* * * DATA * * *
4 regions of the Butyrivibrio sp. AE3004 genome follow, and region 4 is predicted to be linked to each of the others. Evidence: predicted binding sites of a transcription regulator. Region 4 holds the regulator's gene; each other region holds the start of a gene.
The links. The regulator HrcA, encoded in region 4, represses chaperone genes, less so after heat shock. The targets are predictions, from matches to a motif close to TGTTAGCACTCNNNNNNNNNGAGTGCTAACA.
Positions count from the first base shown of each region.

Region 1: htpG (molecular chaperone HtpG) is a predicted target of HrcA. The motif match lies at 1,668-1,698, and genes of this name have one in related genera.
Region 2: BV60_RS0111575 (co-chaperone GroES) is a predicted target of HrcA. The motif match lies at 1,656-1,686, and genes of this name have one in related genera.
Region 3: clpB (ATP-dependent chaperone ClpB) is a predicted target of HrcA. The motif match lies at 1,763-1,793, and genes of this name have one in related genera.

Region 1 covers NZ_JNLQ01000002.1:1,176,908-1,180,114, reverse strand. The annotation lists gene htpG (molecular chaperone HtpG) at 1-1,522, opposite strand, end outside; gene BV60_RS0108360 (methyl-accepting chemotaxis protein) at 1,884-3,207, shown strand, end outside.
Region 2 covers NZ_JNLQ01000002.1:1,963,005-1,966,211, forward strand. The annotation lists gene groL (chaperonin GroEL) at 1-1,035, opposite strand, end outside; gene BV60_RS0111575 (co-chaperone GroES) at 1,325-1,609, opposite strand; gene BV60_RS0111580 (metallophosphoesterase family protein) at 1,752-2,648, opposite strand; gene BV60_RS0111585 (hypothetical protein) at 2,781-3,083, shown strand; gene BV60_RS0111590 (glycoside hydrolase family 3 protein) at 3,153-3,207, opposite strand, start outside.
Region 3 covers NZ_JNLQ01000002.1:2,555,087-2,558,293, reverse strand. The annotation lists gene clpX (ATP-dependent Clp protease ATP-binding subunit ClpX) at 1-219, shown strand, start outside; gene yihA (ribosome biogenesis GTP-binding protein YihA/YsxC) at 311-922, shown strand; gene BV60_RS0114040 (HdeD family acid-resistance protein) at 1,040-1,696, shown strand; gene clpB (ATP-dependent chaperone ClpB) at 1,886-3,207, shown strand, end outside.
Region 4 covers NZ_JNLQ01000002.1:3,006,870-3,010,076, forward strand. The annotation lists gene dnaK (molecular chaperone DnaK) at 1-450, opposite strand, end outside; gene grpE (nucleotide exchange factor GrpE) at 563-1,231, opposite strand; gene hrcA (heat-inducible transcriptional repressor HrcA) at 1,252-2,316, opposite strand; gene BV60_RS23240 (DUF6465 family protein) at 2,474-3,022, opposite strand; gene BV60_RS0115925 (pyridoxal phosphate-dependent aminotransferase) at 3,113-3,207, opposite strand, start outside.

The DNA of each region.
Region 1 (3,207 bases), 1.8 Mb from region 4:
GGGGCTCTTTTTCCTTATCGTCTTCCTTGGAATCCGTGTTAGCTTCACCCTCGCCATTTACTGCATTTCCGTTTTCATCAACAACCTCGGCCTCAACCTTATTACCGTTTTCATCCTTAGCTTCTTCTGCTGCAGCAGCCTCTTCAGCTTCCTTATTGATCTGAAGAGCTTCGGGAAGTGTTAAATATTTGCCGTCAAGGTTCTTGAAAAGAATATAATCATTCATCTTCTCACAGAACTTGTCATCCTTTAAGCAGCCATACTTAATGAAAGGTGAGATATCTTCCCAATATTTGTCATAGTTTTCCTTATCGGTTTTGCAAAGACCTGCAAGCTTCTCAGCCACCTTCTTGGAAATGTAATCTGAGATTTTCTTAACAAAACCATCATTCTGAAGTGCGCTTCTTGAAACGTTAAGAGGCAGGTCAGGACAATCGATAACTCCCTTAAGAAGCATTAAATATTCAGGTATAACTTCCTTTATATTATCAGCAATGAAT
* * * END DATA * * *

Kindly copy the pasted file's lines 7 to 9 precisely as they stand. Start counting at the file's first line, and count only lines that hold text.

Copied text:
Region 1 covers NZ_JNLQ01000002.1:1,176,908-1,180,114, reverse strand. The annotation lists gene htpG (molecular chaperone HtpG) at 1-1,522, opposite strand, end outside; gene BV60_RS0108360 (methyl-accepting chemotaxis protein) at 1,884-3,207, shown strand, end outside.
Region 2 covers NZ_JNLQ01000002.1:1,963,005-1,966,211, forward strand. The annotation lists gene groL (chaperonin GroEL) at 1-1,035, opposite strand, end outside; gene BV60_RS0111575 (co-chaperone GroES) at 1,325-1,609, opposite strand; gene BV60_RS0111580 (metallophosphoesterase family protein) at 1,752-2,648, opposite strand; gene BV60_RS0111585 (hypothetical protein) at 2,781-3,083, shown strand; gene BV60_RS0111590 (glycoside hydrolase family 3 protein) at 3,153-3,207, opposite strand, start outside.
Region 3 covers NZ_JNLQ01000002.1:2,555,087-2,558,293, reverse strand. The annotation lists gene clpX (ATP-dependent Clp protease ATP-binding subunit ClpX) at 1-219, shown strand, start outside; gene yihA (ribosome biogenesis GTP-binding protein YihA/YsxC) at 311-922, shown strand; gene BV60_RS0114040 (HdeD family acid-resistance protein) at 1,040-1,696, shown strand; gene clpB (ATP-dependent chaperone ClpB) at 1,886-3,207, shown strand, end outside.